A new report out this weekend from the Global Carbon Project paints a rather depressing picture of the state of our planet - we (homo sapiens) continue to increase the amount of carbon in the Earth’s atmosphere. And the rate of increase continues to grow.
The report - using data from the US National Oceanic and Atmospheric Administration Earth Systems Research Laboratory and the Scripps Institution of Oceanography - indicates that atmospheric CO2 emissions reached 389.6 ppm in 2010, a 39% increase since the start of the Industrial Revolution, and the highest in at least the last 800,000 years.
The largest contribution to climate change is not cow farts, but the burning of fossil fuels - hopefully no surprise to anyone reading this. Unfortunately, on this front, more bad news. CO2 emissions from the burning of fossil fuels (namely coal, petroleum, and natural gas) increased by 5.9% in 2010 - the highest levels in human history and 49% higher than in 1990 (the reference year for the Kyoto Protocol). Coal burning was responsible for 52% of this growth.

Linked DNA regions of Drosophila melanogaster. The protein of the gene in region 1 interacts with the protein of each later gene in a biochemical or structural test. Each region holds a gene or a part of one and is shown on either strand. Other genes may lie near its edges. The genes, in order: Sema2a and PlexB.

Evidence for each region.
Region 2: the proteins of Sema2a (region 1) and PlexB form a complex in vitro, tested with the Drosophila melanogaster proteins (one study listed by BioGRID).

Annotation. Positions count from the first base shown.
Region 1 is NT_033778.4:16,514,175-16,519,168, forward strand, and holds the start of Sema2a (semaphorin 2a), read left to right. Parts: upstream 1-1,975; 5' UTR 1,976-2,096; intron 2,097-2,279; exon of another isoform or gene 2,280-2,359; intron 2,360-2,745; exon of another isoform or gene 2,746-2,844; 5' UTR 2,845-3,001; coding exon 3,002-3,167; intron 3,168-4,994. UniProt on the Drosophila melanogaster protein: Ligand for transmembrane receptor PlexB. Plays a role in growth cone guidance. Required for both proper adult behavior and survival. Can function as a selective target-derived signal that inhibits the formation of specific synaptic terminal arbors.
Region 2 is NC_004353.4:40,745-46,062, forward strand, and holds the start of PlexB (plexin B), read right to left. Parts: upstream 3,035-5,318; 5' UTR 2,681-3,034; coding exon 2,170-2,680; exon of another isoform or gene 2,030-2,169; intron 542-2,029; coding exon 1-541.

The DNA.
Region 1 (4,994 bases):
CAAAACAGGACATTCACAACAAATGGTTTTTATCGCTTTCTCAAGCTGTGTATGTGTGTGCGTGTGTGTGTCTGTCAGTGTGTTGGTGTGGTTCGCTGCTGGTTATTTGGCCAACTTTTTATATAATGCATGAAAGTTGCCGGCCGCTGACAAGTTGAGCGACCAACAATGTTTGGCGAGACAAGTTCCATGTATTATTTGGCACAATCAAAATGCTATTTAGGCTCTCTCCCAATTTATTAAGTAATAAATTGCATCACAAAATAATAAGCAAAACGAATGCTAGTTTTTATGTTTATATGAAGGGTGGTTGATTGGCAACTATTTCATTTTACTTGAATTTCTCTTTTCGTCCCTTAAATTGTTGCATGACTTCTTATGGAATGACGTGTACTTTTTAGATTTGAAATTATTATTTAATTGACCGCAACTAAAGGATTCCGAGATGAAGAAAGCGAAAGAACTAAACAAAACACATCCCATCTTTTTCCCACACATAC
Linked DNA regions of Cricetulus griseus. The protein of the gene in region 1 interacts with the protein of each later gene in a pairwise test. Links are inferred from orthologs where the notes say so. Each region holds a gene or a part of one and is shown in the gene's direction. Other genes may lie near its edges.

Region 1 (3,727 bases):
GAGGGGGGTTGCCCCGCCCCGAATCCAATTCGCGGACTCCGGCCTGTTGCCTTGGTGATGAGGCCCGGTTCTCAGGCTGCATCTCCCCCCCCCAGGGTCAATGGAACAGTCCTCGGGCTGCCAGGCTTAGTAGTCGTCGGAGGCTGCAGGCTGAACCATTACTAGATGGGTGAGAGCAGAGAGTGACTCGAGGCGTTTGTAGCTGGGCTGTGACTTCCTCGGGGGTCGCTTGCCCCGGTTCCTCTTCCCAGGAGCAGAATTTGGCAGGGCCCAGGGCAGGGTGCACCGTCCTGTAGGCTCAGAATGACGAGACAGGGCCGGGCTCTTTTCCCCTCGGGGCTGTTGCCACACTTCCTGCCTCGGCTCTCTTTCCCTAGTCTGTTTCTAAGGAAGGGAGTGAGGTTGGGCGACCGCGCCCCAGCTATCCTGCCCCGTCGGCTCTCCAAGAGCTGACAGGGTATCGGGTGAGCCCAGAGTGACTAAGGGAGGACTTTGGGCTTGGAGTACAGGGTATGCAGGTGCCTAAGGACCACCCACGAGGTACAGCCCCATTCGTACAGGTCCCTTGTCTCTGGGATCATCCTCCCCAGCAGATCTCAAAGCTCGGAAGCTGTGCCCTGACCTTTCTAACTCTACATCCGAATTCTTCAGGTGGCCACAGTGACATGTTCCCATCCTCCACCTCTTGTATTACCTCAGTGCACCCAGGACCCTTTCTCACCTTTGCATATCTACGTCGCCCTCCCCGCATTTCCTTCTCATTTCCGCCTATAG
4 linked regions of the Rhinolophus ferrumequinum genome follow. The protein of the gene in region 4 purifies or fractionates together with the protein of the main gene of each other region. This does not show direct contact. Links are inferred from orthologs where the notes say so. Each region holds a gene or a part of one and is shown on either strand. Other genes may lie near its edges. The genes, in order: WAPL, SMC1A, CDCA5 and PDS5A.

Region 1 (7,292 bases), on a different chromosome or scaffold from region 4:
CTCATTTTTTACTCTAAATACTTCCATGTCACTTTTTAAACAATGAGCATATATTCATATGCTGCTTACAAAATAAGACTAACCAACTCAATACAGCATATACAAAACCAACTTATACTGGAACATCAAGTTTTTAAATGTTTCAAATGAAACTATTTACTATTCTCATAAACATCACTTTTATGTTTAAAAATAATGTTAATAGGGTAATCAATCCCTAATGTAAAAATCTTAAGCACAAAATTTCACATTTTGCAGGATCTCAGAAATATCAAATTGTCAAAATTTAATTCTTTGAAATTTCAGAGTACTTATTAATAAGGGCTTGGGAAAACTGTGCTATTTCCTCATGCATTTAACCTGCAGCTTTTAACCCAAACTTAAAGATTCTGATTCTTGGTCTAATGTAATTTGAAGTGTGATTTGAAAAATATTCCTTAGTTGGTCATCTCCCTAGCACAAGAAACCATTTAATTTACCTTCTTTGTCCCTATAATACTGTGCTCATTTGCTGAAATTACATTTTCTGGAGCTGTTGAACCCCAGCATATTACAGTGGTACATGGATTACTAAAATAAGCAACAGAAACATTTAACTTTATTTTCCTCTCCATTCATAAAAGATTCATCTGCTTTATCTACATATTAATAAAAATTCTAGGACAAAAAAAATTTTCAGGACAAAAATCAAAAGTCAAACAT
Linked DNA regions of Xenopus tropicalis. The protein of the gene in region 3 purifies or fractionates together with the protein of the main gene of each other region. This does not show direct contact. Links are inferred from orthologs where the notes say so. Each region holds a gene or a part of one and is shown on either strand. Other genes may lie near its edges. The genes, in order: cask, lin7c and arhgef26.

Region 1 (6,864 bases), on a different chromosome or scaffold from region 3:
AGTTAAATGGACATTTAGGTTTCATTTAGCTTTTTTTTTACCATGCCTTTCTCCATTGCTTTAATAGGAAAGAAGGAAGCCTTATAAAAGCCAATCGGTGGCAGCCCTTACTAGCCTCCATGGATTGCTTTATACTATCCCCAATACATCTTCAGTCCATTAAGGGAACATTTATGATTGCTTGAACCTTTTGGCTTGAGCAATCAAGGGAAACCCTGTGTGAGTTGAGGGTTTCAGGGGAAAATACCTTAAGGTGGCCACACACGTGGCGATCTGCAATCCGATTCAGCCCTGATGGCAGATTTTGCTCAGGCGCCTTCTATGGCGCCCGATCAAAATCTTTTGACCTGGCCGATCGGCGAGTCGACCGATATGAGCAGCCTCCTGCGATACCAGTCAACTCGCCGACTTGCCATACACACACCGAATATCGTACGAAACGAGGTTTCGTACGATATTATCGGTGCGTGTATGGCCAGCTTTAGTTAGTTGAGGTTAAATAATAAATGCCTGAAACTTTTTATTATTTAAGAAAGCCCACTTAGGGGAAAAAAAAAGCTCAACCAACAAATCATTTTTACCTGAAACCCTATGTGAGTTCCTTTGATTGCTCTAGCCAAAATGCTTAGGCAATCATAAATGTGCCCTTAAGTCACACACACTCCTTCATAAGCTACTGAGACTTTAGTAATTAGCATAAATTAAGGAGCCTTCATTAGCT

A New York Times article highlighting the research has a quote from Glen P. Peters, one of the leaders of the team from the Center for International Climate and Environmental Research in Oslo which produced the study which sums it up best. He says, “Each year that emissions go up, there’s another year of negotiations, another year of indecision.”
The bad news is that the global A/E/C industry is a significant part of the problem. The good news is, we can also be a part of the solution. This is an important moment in the history of our profession and our planet. No one lays this out better than Ed Mazria and Architecture2030. Commitment to the 2030 Challenge is the first step. Transforming your practice is the critical element - for survival’s sake.